Mr. Speaker, in response to part (a) of the question, addressing the shortage of pediatric and children’s analgesics, ibuprofen and acetaminophen, is a top priority for the government and Health Canada. The department shares the concerns of many parents and caregivers, understands how important these products are to treat fever and pain in infants and children, and is committed to doing its part to address the situation.
Addressing drug shortages is a multistakeholder responsibility. It requires collaborative action from manufacturers, distributors, health care system partners and professionals, provinces and territories, and the federal government. When a national drug shortage occurs, Health Canada works closely with these stakeholders to determine the details and status of the shortage, coordinate information sharing and identify mitigation strategies, which may include regulatory measures to accelerate resupply if possible.
Health Canada first became aware of supply concerns of pediatric and children’s analgesics in the spring of 2022. The department engaged the major manufacturers of these products, as well as the industry association Food, Health and Consumer Products of Canada, or FHCP, for information on these supply concerns. It was expected at that time that these products would face some intermittent and sporadic supply issues, but that stock-outs were not anticipated. The supply situation was expected to improve over the summer as manufacturers ramped up production. However, over the summer months, there was an unprecedented and unexpected demand for these products and companies were unable to produce enough to meet demand, causing a shortage.
With regard to part (b), since the shortage began, Health Canada has been in regular communication with manufacturers of these products, the provinces and territories, pharmacy associations, children’s hospitals, the Canadian Paediatric Society, associations representing consumers and retail companies. All stakeholders have been working together to increase supply and to help address demand. The Minister of Health has spoken to stakeholders to reiterate the urgent need to collaborate and mobilize to find immediate solutions to this shortage.
In response to the unprecedented demand, manufacturers have assured Health Canada that they have increased production, some producing at record levels, with additional work under way to further increase production. To supplement this increased supply, we have secured foreign supply of children’s acetaminophen that will be available for sale at retail and in community pharmacies in the coming weeks. The amount to be imported will increase supply available to consumers and will help address the immediate situation. Health Canada has also approved the importation of tens of thousands of units of children’s ibuprofen and infant acetaminophen for use in hospitals. The importation of ibuprofen has occurred and distribution has begun. Health Canada is working closely with manufacturers on proposals to also increase supply in retail settings.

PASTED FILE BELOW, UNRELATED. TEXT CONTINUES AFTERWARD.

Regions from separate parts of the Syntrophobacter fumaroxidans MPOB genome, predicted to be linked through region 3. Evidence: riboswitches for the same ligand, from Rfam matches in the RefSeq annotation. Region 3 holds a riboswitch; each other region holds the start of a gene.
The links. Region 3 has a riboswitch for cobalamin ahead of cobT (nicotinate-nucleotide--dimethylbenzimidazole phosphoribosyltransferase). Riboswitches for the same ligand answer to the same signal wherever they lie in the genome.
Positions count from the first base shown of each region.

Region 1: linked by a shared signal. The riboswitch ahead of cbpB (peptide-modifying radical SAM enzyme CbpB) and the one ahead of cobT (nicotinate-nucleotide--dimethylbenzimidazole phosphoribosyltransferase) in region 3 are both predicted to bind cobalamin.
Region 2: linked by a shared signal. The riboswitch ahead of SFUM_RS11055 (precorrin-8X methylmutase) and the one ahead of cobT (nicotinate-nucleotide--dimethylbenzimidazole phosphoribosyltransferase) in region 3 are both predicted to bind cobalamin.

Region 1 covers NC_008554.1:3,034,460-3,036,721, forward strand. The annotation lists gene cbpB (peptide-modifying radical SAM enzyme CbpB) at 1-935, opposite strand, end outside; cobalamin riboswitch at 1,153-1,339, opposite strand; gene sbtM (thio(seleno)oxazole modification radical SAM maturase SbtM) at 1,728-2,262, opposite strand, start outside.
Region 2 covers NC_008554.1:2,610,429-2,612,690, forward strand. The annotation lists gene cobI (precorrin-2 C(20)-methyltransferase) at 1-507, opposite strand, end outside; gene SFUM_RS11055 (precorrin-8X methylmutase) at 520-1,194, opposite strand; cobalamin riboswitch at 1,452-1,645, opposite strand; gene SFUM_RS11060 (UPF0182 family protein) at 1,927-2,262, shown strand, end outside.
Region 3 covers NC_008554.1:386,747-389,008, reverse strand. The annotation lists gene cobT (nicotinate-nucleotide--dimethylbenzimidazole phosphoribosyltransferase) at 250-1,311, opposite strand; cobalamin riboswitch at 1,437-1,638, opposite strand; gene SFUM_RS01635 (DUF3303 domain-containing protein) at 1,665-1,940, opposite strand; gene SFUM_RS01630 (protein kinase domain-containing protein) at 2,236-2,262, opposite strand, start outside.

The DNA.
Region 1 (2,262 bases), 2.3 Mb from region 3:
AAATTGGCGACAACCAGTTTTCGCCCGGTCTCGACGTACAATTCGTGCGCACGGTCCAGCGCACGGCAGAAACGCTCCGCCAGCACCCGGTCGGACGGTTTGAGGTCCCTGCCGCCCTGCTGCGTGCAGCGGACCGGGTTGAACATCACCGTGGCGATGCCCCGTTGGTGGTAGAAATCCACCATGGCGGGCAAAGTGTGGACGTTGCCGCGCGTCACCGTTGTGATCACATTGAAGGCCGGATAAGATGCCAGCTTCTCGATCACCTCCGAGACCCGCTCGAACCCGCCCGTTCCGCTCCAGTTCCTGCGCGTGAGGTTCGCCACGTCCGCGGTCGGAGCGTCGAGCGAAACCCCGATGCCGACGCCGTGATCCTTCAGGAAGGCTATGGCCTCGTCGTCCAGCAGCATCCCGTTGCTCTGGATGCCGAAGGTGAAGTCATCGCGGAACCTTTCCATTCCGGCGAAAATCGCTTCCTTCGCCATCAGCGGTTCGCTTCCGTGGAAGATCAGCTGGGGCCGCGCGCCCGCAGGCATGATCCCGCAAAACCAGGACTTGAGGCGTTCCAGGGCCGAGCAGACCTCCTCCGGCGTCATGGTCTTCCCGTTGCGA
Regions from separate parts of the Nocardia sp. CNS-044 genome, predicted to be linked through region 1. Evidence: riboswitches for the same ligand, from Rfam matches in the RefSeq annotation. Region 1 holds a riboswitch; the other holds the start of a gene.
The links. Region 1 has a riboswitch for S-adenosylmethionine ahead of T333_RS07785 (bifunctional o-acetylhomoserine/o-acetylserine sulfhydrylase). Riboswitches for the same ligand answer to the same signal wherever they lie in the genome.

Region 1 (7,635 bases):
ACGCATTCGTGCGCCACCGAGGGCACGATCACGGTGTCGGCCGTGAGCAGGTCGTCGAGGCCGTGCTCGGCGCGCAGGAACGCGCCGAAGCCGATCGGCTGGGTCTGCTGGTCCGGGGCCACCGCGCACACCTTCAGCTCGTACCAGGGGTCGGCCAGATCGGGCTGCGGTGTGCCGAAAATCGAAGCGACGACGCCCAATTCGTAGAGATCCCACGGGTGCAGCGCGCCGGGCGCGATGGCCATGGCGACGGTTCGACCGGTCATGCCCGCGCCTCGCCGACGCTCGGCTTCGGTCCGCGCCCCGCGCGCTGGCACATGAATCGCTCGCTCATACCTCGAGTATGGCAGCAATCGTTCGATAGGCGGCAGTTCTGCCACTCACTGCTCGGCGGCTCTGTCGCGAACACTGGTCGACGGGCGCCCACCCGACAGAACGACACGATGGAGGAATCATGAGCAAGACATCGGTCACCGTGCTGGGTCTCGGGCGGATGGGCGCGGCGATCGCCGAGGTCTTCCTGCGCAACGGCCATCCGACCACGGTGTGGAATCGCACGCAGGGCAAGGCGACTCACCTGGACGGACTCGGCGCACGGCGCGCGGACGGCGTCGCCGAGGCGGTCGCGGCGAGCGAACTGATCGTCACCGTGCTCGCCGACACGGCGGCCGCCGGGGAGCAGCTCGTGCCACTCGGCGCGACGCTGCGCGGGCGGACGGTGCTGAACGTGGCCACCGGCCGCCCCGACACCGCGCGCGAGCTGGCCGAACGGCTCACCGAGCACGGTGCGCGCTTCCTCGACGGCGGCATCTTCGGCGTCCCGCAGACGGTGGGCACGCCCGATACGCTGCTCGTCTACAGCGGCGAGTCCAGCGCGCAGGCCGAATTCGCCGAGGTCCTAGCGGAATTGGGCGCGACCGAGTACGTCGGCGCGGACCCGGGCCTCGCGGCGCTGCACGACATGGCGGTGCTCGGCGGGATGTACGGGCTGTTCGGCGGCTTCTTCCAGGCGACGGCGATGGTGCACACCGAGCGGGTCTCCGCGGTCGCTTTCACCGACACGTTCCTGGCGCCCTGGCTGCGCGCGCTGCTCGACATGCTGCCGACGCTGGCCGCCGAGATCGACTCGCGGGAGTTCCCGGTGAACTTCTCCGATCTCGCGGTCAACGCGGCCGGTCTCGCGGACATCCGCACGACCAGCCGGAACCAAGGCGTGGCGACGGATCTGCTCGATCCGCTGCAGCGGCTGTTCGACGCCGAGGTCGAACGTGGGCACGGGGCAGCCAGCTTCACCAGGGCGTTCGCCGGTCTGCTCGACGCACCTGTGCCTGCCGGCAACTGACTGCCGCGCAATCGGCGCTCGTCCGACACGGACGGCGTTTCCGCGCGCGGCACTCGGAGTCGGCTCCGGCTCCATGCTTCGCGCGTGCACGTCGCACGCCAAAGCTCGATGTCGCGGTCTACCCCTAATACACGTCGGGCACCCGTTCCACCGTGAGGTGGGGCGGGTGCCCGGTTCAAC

The government is also working to help ease pressures created by the increased demand for these products. Health Canada is convening partners from across the retail landscape to promote strategies that preserve equitable access to these products and to communicate guidance on their safe use. The focus is on promoting the best possible use of Canada’s existing supply, while work continues to increase and stabilize supply.
While Health Canada works to bring an end to this shortage as soon as possible, it is also prioritizing public communication by providing information and advice to Canadians on what they can do and to discourage buying more medicine than is needed. This was done via a Departmental statement, a public advisory and a web page dedicated to the analgesic shortages. Health Canada has also convened stakeholders in the hospital and retail sectors to better understand pressure points of demand and develop strategies to support broader access.
In response to part (c), it is difficult at this time to forecast whether this will be an ongoing issue for years to come. The department will continue to actively engage key stakeholders to help mitigate the effects of this shortage as it does in managing all shortages of critical concern. All options remain on the table, and the department has been using the tools at its disposal, including approving the importation of foreign products to increase supply and working closely with companies authorized to supply the Canadian market to ramp up production, where possible. The department will continue to keep Canadians informed.
With regard to part (d), the practice of medicine is regulated by the provincial and territorial governments. Health Canada regulates the manufacturing of drugs, including over-the-counter pain and fever medication, runder the Food and Drugs Act and the food and drug regulations. Health Canada advises parents and caregivers to speak with a health care professional in cases where they are unable to find pain and fever medications for their children. As with all medications, it is important that children are given the appropriate dose as directed to ensure the safe use of medication. Improper dosing of medication can result in serious harm. Parents and caregivers must always carefully read and understand the information on the product label especially when a new medication is given to a child. This information was communicated in a public advisory, in which Health Canada advised parents and caregivers not to use adult fever and pain medications in children under 12 years of age without consulting a health care professional, as there is a serious risk of overdosing, especially when administering acetaminophen, and a risk of liver injury in infants and children.